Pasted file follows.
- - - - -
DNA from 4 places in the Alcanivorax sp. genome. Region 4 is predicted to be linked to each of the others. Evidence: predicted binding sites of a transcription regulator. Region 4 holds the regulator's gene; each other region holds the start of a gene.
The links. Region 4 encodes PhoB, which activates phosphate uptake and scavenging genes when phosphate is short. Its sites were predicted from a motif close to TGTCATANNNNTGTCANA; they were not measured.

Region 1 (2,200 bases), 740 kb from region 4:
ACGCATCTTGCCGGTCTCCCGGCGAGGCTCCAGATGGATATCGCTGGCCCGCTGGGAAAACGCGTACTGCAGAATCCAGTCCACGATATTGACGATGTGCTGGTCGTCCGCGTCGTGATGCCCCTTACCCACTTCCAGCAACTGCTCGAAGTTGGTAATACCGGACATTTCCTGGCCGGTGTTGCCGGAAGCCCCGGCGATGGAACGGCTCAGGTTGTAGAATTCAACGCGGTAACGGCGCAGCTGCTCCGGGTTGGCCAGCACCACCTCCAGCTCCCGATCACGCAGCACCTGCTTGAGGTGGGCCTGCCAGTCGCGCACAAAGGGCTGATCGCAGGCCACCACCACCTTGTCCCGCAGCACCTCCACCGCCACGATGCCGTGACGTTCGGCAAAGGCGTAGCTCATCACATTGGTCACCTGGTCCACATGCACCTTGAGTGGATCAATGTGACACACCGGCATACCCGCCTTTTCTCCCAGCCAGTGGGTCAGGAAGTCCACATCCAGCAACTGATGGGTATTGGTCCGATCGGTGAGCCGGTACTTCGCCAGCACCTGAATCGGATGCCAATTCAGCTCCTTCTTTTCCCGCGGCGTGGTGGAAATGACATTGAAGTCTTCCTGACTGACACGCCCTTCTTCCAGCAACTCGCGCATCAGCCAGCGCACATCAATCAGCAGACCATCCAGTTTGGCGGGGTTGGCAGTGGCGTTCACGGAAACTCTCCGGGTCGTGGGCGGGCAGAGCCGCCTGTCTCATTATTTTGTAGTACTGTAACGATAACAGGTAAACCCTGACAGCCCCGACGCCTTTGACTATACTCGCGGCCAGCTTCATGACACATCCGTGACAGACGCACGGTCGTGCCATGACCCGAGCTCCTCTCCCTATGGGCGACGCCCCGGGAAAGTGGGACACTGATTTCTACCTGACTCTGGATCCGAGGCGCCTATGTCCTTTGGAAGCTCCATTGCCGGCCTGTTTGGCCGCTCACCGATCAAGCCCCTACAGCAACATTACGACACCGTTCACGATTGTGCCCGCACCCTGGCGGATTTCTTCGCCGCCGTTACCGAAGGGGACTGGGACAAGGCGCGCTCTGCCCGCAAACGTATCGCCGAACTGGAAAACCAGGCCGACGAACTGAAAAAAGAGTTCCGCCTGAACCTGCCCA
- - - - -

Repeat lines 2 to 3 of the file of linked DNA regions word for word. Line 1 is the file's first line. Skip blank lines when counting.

The links. Region 4 encodes PhoB, which activates phosphate uptake and scavenging genes when phosphate is short. Its sites were predicted from a motif close to TGTCATANNNNTGTCANA; they were not measured.

Region 1 (2,200 bases), 740 kb from region 4: